A faerie princess on a quest falls for an appealing teen who’s grieving a recent loss.
The Bright Queen’s riddle sends her after a “leader of men” into the human world, where, to evade enemies from the Dark Court, she changes places with a dead girl. A changeling, she encounters Taylor, 17, and accepts his offer of refuge. Estranged from his parents following his brother’s death, he now lives above the family’s garage. He’s equally alienated at school despite his good looks and soccer prowess, but Elora’s arrival changes everything. In alternating narration, they chronicle their deepening mutual attraction. At night, she recounts her story, disguised as a fairy tale, but keeps her quest a secret. By day, they attend his high school, where Elora enrolls as a transfer student and continues her search, since Taylor doesn’t fit her specifications. (The homophobic jerk on his soccer team’s another story.) They find kindred spirits among the gay-straight alliance’s smart, appealing social outcasts. It’s a combustible combination—in a good way. If the plotting’s occasionally far-fetched and Elora’s story and character a tad derivative, Taylor compensates. Not your standard-issue, paranormal-romance hero, he’s a believable teen with a sense of humor who doesn’t notice his room’s messy until a girl sees it.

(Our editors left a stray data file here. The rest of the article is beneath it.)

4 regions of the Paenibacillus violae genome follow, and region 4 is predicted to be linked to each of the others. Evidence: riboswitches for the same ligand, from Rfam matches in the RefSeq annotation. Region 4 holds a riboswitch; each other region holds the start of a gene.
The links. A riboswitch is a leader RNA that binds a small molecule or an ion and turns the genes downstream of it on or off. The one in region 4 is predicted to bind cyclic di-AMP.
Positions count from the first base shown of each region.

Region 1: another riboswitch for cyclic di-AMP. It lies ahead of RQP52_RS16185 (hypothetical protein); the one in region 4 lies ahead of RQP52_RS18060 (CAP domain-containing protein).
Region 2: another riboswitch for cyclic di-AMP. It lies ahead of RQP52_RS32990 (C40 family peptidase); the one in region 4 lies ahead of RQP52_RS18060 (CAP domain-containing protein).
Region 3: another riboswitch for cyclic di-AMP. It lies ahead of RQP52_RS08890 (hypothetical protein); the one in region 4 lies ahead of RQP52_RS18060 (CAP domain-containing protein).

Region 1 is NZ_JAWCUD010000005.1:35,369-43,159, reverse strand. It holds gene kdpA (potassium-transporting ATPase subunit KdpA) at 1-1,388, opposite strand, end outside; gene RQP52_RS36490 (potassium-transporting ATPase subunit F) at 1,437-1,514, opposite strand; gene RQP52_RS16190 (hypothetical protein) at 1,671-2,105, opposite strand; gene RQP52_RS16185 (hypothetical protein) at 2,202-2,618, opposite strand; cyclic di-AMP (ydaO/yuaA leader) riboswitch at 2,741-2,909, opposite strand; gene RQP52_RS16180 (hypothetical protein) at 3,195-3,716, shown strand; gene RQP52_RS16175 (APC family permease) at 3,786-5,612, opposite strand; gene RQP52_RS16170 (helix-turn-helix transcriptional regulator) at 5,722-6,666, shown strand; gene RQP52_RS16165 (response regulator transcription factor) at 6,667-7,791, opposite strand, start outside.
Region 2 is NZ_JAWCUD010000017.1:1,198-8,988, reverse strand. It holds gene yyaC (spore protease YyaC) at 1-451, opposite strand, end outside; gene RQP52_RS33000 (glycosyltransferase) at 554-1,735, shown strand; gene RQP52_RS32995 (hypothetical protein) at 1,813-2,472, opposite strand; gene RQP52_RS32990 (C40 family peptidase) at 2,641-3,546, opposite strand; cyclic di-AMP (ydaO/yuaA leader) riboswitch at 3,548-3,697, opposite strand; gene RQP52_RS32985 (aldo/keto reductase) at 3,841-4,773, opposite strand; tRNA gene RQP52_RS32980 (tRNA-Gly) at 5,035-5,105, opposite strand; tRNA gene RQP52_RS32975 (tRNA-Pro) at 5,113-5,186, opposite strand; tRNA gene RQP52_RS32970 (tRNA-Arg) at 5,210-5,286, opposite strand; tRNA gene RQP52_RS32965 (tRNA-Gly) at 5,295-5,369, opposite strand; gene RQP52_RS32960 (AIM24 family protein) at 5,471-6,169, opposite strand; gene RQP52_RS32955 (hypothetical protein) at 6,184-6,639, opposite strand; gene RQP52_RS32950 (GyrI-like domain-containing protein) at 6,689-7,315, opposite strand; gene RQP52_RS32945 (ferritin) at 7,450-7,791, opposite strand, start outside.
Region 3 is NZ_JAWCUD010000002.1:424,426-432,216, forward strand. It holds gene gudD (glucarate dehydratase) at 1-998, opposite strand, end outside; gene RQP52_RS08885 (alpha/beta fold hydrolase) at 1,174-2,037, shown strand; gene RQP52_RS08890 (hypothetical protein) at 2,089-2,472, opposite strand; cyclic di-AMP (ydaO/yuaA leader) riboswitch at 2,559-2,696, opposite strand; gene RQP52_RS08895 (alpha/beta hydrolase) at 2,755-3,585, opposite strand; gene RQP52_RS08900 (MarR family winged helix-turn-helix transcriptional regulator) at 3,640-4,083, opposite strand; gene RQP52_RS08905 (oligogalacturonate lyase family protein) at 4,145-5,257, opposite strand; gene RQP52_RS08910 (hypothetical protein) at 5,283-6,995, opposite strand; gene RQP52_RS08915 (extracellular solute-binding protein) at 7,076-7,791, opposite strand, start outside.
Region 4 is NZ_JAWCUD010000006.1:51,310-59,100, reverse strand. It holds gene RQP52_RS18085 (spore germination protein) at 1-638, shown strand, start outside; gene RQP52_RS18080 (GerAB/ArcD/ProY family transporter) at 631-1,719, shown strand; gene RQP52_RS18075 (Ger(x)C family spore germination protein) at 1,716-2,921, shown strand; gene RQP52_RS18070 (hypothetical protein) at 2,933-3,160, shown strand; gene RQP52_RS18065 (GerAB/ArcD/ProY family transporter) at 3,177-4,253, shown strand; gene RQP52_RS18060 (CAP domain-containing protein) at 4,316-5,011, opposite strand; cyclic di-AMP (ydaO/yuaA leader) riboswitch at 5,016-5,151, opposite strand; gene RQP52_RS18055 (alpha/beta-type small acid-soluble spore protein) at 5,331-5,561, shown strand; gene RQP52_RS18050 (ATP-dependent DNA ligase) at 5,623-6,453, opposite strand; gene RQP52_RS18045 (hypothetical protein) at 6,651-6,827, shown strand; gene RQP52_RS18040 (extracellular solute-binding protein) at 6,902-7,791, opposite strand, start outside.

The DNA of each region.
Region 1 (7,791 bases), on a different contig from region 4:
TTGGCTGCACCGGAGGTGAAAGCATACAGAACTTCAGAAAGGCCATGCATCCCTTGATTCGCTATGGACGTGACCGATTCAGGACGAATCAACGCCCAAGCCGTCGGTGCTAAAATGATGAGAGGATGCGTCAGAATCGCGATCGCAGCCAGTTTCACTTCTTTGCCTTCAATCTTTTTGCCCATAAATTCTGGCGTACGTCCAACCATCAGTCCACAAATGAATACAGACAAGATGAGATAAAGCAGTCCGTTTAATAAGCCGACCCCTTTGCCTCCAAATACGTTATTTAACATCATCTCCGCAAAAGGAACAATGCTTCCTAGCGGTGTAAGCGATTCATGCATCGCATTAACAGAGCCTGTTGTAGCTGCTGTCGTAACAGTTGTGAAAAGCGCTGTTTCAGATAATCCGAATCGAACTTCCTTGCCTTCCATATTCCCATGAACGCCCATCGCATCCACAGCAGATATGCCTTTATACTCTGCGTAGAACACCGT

A series opener with appeal for fantasy fans, especially those at home with faerie conventions (think Seelie and Unseelie courts). (Fantasy. 13-18)